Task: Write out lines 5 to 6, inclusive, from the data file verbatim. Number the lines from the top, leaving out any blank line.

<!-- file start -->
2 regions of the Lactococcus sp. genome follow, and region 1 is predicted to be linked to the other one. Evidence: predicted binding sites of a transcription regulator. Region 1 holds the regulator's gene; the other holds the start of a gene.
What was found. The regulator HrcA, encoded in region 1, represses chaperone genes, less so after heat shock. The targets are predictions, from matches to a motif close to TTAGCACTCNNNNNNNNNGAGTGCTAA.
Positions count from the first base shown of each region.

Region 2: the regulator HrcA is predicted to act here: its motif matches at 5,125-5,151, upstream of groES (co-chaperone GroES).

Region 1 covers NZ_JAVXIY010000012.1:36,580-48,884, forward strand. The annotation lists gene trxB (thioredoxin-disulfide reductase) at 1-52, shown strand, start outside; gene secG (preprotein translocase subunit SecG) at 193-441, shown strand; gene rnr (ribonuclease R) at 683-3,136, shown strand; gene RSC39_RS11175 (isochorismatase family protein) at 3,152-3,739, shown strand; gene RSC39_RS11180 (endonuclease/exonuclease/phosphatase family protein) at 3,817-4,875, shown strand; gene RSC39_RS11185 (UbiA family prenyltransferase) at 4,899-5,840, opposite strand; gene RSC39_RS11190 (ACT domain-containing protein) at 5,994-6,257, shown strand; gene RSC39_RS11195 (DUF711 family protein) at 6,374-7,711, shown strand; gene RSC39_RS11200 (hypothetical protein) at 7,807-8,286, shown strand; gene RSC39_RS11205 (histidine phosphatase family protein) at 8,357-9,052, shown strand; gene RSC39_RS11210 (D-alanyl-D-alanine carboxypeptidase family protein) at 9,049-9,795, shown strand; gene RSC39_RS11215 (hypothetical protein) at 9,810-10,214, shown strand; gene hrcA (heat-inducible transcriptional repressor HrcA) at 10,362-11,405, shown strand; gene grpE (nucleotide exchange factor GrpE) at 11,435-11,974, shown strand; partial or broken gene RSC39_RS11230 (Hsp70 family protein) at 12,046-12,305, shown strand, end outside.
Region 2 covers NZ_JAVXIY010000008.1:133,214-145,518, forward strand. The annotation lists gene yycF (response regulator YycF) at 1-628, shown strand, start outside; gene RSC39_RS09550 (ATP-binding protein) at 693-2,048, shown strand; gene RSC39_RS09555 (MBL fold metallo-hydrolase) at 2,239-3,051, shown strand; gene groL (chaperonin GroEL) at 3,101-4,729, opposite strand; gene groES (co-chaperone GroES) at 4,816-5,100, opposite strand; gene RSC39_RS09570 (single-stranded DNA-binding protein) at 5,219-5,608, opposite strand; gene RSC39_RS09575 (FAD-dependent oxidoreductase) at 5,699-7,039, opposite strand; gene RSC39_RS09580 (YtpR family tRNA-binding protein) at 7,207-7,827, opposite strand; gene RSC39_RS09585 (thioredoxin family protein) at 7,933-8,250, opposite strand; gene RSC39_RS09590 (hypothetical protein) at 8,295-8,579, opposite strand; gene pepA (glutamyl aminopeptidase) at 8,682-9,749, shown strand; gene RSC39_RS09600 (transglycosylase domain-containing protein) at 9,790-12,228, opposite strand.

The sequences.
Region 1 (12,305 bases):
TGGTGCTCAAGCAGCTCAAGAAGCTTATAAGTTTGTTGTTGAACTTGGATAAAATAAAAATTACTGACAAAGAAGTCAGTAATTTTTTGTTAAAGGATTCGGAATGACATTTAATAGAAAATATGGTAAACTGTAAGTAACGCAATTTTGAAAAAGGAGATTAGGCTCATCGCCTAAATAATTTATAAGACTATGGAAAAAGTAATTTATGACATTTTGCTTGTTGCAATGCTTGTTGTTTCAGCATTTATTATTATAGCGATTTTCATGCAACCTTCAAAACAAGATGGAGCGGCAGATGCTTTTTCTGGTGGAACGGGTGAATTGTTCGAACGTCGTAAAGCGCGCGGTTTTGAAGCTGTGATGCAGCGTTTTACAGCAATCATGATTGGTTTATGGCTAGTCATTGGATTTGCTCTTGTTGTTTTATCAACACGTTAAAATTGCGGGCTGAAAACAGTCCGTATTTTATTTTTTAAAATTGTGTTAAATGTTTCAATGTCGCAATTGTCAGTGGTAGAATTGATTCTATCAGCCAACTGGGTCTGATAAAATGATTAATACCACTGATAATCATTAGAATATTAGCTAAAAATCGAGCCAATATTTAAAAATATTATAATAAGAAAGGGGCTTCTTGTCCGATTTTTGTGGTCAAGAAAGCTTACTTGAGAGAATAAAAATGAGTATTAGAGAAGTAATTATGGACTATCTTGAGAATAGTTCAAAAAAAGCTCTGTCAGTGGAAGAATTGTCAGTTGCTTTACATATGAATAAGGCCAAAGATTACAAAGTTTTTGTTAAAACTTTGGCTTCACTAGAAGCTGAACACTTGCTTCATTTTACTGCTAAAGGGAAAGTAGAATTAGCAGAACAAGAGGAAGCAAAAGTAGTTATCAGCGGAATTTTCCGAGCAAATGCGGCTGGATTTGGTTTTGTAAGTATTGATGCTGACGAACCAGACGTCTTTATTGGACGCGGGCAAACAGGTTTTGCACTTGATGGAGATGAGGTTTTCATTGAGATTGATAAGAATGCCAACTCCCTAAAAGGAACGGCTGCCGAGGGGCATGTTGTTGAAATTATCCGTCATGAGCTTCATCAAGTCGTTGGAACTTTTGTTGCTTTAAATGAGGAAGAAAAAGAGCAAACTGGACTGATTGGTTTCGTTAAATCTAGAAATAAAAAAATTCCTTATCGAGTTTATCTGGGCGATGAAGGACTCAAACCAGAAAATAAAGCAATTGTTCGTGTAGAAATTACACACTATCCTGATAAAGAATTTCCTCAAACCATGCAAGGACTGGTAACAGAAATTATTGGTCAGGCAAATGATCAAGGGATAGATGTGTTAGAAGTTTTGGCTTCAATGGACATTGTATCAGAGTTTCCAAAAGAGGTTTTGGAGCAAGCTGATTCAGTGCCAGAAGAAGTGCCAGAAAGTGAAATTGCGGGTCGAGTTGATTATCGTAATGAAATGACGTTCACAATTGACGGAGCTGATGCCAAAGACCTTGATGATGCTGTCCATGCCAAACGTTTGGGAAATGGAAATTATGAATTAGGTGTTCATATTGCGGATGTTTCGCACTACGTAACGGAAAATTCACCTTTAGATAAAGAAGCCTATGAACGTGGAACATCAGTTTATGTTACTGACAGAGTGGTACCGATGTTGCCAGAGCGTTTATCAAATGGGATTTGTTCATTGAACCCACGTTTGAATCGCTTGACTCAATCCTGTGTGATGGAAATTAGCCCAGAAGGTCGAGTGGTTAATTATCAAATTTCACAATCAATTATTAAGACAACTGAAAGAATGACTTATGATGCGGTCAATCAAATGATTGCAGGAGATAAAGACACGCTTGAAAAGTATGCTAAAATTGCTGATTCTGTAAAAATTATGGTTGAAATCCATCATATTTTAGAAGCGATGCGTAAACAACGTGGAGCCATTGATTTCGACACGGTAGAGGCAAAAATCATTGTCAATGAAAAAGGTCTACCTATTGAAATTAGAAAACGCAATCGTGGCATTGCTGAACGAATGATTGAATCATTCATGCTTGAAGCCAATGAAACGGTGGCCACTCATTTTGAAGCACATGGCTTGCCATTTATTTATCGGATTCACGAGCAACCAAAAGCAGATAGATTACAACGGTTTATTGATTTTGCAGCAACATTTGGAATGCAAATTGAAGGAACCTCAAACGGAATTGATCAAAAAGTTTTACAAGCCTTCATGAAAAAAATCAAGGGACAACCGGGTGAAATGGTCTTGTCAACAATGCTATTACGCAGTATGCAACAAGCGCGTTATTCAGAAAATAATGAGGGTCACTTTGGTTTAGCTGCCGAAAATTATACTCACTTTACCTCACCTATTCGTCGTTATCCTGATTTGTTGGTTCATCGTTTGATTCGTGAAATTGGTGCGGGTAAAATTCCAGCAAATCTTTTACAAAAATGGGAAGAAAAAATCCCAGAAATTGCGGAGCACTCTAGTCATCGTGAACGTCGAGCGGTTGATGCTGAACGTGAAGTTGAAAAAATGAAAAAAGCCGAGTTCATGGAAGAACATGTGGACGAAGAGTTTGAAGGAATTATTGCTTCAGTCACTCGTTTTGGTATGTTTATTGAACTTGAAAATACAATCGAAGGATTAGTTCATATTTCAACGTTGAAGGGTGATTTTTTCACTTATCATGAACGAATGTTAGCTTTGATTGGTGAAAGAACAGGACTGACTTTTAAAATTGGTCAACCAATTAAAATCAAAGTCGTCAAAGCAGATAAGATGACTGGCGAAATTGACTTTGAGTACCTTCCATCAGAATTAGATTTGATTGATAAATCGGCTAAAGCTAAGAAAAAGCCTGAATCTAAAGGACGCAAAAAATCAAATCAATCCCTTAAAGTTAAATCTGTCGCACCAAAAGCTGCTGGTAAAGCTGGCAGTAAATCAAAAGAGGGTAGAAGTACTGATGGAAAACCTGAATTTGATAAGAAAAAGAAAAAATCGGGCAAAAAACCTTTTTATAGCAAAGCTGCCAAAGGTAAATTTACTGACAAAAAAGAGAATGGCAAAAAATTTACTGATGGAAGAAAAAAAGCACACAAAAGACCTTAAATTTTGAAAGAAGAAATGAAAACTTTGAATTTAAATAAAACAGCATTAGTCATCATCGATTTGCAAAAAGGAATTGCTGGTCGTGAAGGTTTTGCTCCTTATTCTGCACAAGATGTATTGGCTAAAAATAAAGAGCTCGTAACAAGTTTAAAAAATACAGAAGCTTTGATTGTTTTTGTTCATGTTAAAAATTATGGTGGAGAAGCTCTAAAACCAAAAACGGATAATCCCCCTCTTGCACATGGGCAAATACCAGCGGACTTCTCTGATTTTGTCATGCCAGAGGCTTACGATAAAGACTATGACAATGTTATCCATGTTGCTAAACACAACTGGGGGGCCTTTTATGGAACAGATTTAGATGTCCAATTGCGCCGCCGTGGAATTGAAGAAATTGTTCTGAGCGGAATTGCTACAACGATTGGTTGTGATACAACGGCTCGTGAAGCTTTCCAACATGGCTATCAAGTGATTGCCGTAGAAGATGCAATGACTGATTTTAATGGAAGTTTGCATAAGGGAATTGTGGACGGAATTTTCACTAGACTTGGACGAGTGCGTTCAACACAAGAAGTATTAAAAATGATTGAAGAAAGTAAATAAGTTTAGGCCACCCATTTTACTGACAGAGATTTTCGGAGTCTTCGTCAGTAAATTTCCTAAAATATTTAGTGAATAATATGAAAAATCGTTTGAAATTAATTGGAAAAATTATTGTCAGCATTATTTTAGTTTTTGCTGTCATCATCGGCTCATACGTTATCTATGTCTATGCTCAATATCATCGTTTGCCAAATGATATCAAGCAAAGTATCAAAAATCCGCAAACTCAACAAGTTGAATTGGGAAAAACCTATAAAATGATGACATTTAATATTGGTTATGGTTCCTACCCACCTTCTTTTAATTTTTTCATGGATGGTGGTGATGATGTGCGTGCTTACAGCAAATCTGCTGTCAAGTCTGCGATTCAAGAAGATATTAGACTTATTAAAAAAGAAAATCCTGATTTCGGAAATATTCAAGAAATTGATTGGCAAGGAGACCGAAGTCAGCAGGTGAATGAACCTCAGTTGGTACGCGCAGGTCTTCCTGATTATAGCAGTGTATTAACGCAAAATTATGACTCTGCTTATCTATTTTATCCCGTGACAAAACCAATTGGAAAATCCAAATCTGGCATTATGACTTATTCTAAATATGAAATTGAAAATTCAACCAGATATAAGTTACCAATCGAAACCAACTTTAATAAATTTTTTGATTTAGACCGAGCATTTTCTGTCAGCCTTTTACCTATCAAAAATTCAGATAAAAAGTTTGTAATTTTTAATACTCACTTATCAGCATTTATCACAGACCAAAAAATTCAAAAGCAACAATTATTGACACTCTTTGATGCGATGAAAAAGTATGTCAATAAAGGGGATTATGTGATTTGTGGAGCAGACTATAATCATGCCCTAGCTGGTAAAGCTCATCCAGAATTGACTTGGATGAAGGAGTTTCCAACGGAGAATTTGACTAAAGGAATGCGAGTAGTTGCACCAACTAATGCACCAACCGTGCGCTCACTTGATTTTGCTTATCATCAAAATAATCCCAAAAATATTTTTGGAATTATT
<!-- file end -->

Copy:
Region 1 covers NZ_JAVXIY010000012.1:36,580-48,884, forward strand. The annotation lists gene trxB (thioredoxin-disulfide reductase) at 1-52, shown strand, start outside; gene secG (preprotein translocase subunit SecG) at 193-441, shown strand; gene rnr (ribonuclease R) at 683-3,136, shown strand; gene RSC39_RS11175 (isochorismatase family protein) at 3,152-3,739, shown strand; gene RSC39_RS11180 (endonuclease/exonuclease/phosphatase family protein) at 3,817-4,875, shown strand; gene RSC39_RS11185 (UbiA family prenyltransferase) at 4,899-5,840, opposite strand; gene RSC39_RS11190 (ACT domain-containing protein) at 5,994-6,257, shown strand; gene RSC39_RS11195 (DUF711 family protein) at 6,374-7,711, shown strand; gene RSC39_RS11200 (hypothetical protein) at 7,807-8,286, shown strand; gene RSC39_RS11205 (histidine phosphatase family protein) at 8,357-9,052, shown strand; gene RSC39_RS11210 (D-alanyl-D-alanine carboxypeptidase family protein) at 9,049-9,795, shown strand; gene RSC39_RS11215 (hypothetical protein) at 9,810-10,214, shown strand; gene hrcA (heat-inducible transcriptional repressor HrcA) at 10,362-11,405, shown strand; gene grpE (nucleotide exchange factor GrpE) at 11,435-11,974, shown strand; partial or broken gene RSC39_RS11230 (Hsp70 family protein) at 12,046-12,305, shown strand, end outside.
Region 2 covers NZ_JAVXIY010000008.1:133,214-145,518, forward strand. The annotation lists gene yycF (response regulator YycF) at 1-628, shown strand, start outside; gene RSC39_RS09550 (ATP-binding protein) at 693-2,048, shown strand; gene RSC39_RS09555 (MBL fold metallo-hydrolase) at 2,239-3,051, shown strand; gene groL (chaperonin GroEL) at 3,101-4,729, opposite strand; gene groES (co-chaperone GroES) at 4,816-5,100, opposite strand; gene RSC39_RS09570 (single-stranded DNA-binding protein) at 5,219-5,608, opposite strand; gene RSC39_RS09575 (FAD-dependent oxidoreductase) at 5,699-7,039, opposite strand; gene RSC39_RS09580 (YtpR family tRNA-binding protein) at 7,207-7,827, opposite strand; gene RSC39_RS09585 (thioredoxin family protein) at 7,933-8,250, opposite strand; gene RSC39_RS09590 (hypothetical protein) at 8,295-8,579, opposite strand; gene pepA (glutamyl aminopeptidase) at 8,682-9,749, shown strand; gene RSC39_RS09600 (transglycosylase domain-containing protein) at 9,790-12,228, opposite strand.